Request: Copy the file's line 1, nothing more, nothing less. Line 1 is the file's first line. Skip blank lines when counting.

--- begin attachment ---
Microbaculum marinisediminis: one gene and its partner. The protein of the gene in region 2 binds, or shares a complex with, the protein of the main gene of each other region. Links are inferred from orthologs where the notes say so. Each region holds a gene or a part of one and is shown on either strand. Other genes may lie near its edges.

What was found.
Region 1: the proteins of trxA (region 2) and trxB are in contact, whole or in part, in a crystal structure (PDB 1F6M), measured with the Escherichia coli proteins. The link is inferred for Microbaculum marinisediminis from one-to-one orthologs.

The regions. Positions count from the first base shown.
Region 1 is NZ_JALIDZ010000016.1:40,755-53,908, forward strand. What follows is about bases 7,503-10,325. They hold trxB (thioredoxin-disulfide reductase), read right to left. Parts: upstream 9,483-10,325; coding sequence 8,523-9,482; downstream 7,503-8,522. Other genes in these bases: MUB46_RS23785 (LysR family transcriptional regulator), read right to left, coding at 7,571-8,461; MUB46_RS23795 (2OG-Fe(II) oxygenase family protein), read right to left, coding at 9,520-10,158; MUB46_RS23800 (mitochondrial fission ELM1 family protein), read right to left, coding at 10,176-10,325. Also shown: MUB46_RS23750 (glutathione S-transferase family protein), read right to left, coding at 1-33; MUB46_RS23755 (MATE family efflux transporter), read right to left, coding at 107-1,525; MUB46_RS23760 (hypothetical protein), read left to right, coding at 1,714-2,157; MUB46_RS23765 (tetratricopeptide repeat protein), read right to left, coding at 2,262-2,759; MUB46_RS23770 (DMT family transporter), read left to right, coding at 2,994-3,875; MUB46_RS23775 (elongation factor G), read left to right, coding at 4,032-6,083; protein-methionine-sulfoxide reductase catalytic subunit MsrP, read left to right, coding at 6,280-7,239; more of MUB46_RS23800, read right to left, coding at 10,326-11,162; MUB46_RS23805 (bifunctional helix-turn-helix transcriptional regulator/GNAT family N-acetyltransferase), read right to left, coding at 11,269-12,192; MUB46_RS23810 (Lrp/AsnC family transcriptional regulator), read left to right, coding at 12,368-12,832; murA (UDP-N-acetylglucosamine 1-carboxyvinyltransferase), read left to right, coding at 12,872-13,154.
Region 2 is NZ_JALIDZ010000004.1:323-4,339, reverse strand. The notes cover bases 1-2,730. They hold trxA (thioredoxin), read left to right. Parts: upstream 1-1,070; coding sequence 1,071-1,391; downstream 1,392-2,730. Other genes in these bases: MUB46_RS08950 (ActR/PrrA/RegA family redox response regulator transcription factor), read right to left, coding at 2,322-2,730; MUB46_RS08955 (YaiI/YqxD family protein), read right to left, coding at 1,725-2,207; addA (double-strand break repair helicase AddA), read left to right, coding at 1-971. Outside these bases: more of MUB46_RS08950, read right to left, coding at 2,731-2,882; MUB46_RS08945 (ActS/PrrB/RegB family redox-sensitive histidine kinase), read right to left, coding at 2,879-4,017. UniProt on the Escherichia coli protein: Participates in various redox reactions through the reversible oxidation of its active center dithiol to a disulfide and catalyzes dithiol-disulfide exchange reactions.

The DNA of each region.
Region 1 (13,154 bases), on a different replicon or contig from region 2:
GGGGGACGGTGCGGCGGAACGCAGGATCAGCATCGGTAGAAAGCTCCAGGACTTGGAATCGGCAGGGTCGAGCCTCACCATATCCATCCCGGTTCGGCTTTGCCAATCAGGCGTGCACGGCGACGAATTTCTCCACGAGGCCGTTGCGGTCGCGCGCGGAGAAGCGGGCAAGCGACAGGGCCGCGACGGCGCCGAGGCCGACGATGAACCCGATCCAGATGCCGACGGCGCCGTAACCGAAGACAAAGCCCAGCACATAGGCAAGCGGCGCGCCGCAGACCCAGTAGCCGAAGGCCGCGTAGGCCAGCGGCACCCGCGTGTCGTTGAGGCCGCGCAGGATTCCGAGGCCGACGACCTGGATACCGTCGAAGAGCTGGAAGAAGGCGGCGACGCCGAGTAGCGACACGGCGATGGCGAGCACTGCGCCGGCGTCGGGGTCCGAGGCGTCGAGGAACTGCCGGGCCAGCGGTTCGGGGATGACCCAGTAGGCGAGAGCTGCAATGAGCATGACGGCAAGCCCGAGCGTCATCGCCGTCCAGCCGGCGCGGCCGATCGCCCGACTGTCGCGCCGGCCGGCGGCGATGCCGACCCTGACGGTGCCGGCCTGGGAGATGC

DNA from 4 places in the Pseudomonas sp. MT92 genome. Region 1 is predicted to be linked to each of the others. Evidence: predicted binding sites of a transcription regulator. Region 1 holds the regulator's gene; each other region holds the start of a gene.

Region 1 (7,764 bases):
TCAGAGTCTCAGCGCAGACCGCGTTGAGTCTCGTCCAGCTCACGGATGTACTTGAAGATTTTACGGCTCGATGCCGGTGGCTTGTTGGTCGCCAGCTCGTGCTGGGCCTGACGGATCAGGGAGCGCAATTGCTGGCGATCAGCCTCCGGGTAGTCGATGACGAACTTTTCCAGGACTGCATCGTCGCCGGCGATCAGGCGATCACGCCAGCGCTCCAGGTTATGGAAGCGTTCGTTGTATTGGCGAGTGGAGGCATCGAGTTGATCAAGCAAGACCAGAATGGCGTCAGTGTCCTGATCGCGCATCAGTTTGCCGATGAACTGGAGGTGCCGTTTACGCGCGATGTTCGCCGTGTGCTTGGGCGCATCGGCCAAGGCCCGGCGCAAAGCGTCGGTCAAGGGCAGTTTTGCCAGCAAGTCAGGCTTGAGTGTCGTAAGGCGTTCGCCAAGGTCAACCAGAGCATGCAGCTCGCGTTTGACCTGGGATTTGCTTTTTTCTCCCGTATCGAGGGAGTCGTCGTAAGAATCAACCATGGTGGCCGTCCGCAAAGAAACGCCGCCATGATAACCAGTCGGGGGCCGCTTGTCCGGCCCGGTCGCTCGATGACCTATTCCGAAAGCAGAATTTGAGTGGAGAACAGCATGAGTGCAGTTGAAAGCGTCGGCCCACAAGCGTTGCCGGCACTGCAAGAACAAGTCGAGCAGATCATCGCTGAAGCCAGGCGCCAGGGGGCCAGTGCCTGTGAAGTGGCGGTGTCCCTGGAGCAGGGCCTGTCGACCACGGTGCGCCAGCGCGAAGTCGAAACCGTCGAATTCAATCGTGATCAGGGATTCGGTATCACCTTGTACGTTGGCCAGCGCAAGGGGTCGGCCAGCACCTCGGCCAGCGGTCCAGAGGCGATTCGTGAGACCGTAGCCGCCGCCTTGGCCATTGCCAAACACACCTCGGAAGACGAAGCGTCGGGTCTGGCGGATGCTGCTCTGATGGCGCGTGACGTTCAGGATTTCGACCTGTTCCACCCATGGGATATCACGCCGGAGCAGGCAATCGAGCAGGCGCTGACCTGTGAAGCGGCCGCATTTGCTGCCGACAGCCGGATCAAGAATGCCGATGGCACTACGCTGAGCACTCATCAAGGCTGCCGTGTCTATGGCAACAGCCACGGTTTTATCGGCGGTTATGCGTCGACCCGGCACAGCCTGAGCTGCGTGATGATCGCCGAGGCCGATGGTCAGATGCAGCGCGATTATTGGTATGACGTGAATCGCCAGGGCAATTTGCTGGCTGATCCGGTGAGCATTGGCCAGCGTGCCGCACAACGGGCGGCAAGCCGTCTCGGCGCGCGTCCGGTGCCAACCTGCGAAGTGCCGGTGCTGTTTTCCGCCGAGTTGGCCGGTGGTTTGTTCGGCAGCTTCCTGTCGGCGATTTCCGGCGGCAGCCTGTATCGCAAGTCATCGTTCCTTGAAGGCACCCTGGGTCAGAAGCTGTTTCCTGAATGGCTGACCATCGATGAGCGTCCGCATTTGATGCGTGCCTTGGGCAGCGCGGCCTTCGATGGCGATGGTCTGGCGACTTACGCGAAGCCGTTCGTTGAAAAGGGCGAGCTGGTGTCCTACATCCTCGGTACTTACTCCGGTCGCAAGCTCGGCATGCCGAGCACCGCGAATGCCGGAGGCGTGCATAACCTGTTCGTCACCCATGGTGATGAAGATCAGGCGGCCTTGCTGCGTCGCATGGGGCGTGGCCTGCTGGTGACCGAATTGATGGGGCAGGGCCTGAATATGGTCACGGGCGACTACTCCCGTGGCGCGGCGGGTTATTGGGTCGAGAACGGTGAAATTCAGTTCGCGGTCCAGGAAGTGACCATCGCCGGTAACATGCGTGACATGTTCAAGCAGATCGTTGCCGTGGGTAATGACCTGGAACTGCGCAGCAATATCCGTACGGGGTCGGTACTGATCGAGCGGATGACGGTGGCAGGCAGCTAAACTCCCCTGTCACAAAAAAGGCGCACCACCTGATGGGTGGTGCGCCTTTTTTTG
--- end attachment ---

Microbaculum marinisediminis: one gene and its partner. The protein of the gene in region 2 binds, or shares a complex with, the protein of the main gene of each other region. Links are inferred from orthologs where the notes say so. Each region holds a gene or a part of one and is shown on either strand. Other genes may lie near its edges.